1. The Arch Street Friends Meeting House (320 Arch St and 4th St)
This is the oldest , still functioning Quaker meeting house in the U.S. This is the oldest place of worship in town. The land was donated to the Quakers in 1693 as a burial ground for members by Pennsylvania founder and Quaker William Penn. The meetinghouse was built between 1803 and 1805 and enlarged in 1811 with the west wing. The original east wing now houses exhibits on the life of Penn, and the west wing is used for meetings of the congregation —and though it is open to the public, it is still in use by practicing Quakers.
2. Christ Church (22-26 North 2nd St. above Market St)
Founded as a colonial outpost of the Church of England, the site dates back to 1695. The current building was completed in 1744 and is known as “The Nation’s Church” as it has been attended by 15 signatories to the Declaration of Independence including George Washington, John Adams, and Benjamin Franklin. Christ Church is the birthplace of the American Episcopal Church and a National Historic Landmark continues its original function as an Episcopal parish attracting more than 250,000 visitors each year. Visiting hours Monday-Saturday 9:00 am – 5:00 pm. Sunday 1:00 pm – 5:00 pm (except special holidays). See www.christchurchphila.org for more information.
3. City Tavern (138 South 2nd Street, at the intersection of 2nd & Walnut St)
A faithful reconstruction of the original building which burnt down in 1854, City Tavern was frequented by virtually all the founding fathers and played a pivotal role in the revolutionary period as a central role for business, politics, and social life. It was rebuilt in the 1970s as a functioning tavern and restaurant. Open daily 11:30am – 10pm. See www.citytavern.com for more information.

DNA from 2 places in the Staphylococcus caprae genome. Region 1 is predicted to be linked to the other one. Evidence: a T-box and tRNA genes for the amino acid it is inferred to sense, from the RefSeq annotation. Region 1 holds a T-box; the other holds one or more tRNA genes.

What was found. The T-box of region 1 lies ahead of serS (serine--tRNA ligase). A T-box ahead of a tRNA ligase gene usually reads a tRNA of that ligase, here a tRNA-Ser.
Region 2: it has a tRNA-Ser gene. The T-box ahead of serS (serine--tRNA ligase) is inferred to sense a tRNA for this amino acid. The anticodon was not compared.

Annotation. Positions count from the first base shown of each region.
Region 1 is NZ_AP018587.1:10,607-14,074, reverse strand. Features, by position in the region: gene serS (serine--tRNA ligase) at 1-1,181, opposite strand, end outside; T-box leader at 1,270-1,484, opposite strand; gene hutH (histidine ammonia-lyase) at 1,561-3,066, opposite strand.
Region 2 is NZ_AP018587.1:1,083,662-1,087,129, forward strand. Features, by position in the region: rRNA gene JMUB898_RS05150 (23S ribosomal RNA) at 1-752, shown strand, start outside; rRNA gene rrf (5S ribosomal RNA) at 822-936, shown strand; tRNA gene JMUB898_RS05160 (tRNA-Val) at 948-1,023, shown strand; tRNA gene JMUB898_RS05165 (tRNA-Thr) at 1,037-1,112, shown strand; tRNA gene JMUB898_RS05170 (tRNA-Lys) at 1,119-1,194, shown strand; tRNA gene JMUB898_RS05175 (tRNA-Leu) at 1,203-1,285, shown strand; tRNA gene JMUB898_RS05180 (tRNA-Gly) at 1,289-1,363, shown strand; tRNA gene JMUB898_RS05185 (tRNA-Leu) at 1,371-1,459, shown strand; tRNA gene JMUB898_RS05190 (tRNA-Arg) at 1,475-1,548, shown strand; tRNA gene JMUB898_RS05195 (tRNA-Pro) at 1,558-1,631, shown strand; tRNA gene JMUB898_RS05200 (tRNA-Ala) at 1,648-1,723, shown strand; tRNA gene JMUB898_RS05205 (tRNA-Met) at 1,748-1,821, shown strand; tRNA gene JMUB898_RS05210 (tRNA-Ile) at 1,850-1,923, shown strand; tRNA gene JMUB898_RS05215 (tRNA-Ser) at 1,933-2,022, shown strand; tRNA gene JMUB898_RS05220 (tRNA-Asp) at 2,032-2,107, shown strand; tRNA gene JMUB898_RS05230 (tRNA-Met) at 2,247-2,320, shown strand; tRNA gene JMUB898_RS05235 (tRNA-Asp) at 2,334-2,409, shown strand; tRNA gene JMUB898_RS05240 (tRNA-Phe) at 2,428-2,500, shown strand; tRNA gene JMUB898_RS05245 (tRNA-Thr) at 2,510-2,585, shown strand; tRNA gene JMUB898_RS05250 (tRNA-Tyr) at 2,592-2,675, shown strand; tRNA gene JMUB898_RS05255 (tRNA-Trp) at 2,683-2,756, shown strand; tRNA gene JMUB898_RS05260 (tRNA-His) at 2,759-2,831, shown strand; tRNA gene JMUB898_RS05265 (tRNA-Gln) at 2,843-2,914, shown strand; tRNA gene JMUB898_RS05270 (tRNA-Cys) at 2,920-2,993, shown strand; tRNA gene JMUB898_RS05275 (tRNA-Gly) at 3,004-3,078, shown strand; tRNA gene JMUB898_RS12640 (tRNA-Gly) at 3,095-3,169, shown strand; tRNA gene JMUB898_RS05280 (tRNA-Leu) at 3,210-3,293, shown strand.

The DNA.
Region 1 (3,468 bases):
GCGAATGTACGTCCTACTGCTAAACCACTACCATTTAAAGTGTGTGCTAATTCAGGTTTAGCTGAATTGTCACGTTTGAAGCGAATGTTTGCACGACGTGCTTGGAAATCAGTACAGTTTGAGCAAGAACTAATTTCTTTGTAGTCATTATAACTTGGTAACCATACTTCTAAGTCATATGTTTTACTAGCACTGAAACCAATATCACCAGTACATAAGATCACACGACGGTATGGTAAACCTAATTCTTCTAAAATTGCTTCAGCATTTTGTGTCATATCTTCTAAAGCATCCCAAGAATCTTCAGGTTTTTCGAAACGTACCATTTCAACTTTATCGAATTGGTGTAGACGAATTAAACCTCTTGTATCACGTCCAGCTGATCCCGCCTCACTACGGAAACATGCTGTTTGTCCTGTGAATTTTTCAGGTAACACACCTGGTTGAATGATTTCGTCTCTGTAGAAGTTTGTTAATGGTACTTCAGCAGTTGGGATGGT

Independence Hall (Chestnut St between 5th & 6th St). Completed in 1753, this was the principle meeting place where George Washington, John Adams, Samuel Adams, Patrick Henry and many more, met for seven weeks, hashing out the early ideas that would eventually be the foundation for the Declaration of Independence. It is is listed as a World Heritage Site, and was the original home of the Liberty Bell (now housed across the street in the Liberty Bell Center). Today it holds a Centennial Bell that was created for the United States Centennial Exposition in 1876. Independence Hall is open 9am – 4:30pm weekdays, 9am-6pm weekends.
4. American Philosophical Society (104 South Fifth Street, between Chestnut & Walnut St)
Founded in 1743 by Benjamin Franklin with a mission of “promoting useful knowledge in the sciences and humanities through excellence in scholarly research, professional meetings, publications, library resources, and community outreach” which continues to this day. Often described as America’s First Think Tank, membership is by invitation only but the museum is open to the public Wednesday – Friday: 10am – 6pm, Saturday & Sunday: 10am– 4pm.
5. Carpenter’s Hall (320 Chestnut Street, between 3rd & 4th St)
Built for, and still operated by America’s oldest trade guild ‘The Carpenter’s Company.’ Completed in 1773, it was the meeting place for the very first Continental Congress in 1774 and it was here that Congress resolved to ban further imports of slaves and to discontinue the slave trade within the colonies. Carpenters’ Hall is free to the public, visited by more than 150,000 tourists each year. Opening hours Tues-Sun 10am – 4pm. For more information see www.ushistory.org/carpentershall
Society Hill (Bounded by Walnut St & Lombard St North & South, & pier line of Delaware River & 8th St East and West) Named after the 18th century Free Society of Traders, these well-preserved 18th century streets house landmarks such as The Powel House, home of the first mayor of Philadelphia after the revolution. Society Hill is noted as a charming district with cobblestone streets bordered by brick rowhouses in Federal and Georgian style, many of which have been restored or replicated by the Philadelphia Redevelopment Authority aimed at the preservation of historic buildings after the area deteriorated between the nineteenth until the mid-twentieth centuries as the city expanded westward.